The end of South Vietnam did not destroy the Ford presidency. Political observers of Afghanistan today should take note.
When the Biden administration decided to withdraw troops from Afghanistan, its greatest fear was that the Afghan state that Americans had propped up for two decades would collapse. The administration knew that the state it left behind would be tenuous. This weakness had been a major factor in the protracted nature of the conflict. Many pundits, political observers, and certainly members of the State Department thought the Afghan state would fall one day. Optimists among them believed there would be a transitional state or a power-sharing agreement between Afghan leaders and the Taliban. Practically all of them expected the Afghan government to fight for months or even years against the Taliban, giving the United States time to evacuate its personnel and make decisions about refugees.
The State Department did not, however, predict that the army they trained and equipped would not fight. That was exactly the outcome that played out last week. Tens of thousands of Afghan troops simply surrendered. They left their weapons behind for either guarantees of safety or cash bribes. As the world prepared for a siege of Kabul, Afghan President Ashraf Ghani fled. A city of six million people fell to an insurgent army with minimal casualties.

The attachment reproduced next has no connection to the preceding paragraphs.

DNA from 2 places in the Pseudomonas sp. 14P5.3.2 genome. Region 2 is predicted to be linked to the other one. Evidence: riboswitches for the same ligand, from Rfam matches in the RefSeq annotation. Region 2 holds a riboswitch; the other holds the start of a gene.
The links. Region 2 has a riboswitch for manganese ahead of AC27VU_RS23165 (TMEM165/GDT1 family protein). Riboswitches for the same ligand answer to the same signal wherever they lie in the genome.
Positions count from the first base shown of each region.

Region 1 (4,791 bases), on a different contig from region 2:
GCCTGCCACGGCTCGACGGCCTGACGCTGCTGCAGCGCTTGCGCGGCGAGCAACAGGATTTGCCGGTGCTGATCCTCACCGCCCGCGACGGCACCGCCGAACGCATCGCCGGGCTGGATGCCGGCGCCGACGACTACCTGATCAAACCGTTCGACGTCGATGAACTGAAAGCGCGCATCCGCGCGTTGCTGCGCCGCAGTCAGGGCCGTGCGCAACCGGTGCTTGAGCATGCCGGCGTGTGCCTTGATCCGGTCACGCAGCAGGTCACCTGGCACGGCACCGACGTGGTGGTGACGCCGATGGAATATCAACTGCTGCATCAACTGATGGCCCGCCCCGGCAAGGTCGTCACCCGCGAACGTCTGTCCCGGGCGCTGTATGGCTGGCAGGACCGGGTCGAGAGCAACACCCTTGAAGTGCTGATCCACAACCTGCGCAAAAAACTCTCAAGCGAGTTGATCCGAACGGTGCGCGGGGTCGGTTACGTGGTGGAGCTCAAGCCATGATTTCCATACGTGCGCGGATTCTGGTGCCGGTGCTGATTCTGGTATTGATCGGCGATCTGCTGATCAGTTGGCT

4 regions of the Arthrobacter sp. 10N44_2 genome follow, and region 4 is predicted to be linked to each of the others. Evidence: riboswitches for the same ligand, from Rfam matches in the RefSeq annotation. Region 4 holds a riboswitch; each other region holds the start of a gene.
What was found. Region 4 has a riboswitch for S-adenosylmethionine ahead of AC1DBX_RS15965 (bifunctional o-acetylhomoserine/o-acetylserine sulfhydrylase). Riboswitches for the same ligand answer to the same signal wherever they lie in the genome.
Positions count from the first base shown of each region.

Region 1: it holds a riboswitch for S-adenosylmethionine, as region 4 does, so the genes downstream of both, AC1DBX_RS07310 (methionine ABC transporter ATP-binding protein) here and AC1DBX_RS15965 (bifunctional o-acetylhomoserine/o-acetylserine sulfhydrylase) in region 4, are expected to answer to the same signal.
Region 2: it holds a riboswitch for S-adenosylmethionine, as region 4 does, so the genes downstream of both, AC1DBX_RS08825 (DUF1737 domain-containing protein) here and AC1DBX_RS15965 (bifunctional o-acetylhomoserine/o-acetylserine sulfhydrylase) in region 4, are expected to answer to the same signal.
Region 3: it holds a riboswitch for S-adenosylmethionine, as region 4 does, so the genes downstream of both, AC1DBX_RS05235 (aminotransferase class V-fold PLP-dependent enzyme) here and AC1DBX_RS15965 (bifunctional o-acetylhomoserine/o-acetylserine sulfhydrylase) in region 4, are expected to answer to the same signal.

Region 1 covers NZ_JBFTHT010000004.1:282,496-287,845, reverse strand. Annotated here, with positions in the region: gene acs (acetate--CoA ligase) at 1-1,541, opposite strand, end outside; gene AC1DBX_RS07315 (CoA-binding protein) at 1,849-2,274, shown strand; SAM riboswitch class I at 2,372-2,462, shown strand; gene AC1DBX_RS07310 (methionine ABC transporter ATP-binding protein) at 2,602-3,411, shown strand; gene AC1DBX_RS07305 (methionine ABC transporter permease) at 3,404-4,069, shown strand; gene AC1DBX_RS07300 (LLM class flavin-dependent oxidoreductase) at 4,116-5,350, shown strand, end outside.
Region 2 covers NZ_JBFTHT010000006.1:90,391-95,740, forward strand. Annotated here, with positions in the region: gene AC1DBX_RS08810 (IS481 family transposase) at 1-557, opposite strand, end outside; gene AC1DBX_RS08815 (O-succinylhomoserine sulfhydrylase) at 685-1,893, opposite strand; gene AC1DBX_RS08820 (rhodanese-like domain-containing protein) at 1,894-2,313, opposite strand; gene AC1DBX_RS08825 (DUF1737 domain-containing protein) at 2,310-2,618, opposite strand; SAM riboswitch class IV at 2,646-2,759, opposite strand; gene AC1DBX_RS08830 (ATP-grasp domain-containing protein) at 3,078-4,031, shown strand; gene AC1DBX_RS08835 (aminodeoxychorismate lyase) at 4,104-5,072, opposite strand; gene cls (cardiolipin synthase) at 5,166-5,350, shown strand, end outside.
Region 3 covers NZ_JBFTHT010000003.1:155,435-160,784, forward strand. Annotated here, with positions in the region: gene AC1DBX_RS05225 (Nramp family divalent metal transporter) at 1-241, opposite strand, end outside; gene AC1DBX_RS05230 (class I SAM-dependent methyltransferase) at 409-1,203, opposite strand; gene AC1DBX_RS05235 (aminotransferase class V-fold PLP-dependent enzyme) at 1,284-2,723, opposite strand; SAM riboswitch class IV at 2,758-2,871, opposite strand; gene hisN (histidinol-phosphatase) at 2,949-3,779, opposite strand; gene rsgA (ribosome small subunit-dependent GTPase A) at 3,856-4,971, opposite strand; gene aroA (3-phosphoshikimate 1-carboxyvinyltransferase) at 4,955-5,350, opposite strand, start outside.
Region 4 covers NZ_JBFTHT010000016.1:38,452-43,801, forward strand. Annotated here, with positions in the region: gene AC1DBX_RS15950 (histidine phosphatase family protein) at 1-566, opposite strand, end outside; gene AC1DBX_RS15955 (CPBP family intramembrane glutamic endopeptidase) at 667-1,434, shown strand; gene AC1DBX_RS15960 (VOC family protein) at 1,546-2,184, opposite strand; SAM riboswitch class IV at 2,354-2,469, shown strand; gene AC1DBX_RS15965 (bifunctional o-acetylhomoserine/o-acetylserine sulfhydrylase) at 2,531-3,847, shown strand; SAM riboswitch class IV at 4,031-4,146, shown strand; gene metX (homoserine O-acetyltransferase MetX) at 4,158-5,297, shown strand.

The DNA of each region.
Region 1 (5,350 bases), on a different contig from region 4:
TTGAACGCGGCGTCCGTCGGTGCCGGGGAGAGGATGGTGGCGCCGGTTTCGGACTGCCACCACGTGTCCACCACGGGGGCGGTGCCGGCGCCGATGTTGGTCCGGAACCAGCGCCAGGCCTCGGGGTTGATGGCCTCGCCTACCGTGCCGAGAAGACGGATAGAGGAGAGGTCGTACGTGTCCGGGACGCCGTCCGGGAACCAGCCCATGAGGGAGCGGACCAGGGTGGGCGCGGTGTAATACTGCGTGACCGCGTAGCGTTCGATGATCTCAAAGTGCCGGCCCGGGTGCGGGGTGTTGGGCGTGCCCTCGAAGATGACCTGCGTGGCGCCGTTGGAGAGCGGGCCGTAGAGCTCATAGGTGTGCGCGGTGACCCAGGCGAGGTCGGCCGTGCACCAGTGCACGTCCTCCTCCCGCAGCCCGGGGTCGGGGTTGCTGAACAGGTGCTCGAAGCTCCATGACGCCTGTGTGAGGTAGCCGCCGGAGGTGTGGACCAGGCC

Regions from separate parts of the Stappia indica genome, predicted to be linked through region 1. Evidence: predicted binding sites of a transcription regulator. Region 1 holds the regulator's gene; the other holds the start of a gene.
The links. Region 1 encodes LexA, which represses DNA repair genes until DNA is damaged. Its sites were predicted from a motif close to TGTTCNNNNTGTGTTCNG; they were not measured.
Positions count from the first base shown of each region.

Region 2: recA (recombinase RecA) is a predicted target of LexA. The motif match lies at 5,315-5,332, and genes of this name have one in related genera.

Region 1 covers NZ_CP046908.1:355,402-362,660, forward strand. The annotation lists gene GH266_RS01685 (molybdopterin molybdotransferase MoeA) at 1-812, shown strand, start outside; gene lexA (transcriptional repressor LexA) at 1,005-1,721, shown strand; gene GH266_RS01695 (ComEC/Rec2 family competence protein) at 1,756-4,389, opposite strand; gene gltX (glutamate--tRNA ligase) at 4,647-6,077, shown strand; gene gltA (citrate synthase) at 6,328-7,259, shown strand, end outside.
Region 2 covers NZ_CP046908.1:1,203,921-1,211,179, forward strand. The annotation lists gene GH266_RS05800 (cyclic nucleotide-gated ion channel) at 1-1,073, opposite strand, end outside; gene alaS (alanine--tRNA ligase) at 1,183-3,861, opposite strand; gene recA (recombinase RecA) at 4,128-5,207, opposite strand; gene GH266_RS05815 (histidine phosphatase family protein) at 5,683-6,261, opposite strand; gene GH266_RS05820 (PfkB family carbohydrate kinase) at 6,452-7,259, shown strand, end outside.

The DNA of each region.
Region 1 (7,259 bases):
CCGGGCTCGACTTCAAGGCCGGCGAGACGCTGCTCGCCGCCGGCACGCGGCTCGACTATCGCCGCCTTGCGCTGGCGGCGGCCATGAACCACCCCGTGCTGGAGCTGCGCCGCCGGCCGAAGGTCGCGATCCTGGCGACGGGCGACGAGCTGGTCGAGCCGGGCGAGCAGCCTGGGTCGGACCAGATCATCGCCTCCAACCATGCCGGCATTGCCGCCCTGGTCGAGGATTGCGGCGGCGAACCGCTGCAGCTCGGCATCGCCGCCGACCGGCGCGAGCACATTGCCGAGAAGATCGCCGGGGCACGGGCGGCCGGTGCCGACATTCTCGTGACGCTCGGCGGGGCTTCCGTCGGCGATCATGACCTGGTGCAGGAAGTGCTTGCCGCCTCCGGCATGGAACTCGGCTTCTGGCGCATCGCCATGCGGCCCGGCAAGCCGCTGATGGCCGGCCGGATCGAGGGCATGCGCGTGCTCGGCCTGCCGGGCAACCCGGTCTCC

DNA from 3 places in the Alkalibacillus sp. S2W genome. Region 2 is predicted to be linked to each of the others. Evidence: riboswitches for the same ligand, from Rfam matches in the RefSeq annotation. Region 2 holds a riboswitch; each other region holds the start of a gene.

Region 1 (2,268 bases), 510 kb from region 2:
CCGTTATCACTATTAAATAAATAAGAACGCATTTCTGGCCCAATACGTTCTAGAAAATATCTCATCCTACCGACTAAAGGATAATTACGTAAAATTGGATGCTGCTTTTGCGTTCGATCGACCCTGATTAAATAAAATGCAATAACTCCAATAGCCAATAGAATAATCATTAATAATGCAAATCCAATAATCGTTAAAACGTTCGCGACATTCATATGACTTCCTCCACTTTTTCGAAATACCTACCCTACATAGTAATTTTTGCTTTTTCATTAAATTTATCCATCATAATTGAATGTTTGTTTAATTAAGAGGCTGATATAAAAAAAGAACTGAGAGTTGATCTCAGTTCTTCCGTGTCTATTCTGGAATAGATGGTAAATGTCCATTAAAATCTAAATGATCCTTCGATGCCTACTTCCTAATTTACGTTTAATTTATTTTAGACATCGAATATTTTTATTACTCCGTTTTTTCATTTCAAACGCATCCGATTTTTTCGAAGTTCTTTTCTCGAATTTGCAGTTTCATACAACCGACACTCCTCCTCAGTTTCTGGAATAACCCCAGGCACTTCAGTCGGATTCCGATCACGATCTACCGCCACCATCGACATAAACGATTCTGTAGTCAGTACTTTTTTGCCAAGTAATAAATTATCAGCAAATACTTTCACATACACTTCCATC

Numerous American commentators naturally blamed the Biden administration for this state of affairs. Their favorite historical parallel was the Fall of Saigon. “This is Joe Biden’s Saigon,” tweeted House Republican leader Elise Stefanik after the Taliban’s victory became clear. The obvious point of comparison was the scene of helicopters airlifting Americans out of the U.S. Embassy in the South Vietnamese capital in 1975. Some Republicans believe that repeating this parallel may help them score political points and shift attention away from the Delta variant.
The Fall of Saigon was a pivotal moment in the history of American empire. But the context now is completely different, and the popular story of the aftermath in Vietnam is inaccurate as well. Nearly fifty years of American history will ensure that the response to Afghanistan will not be the same as so many today claim the Saigon experience was.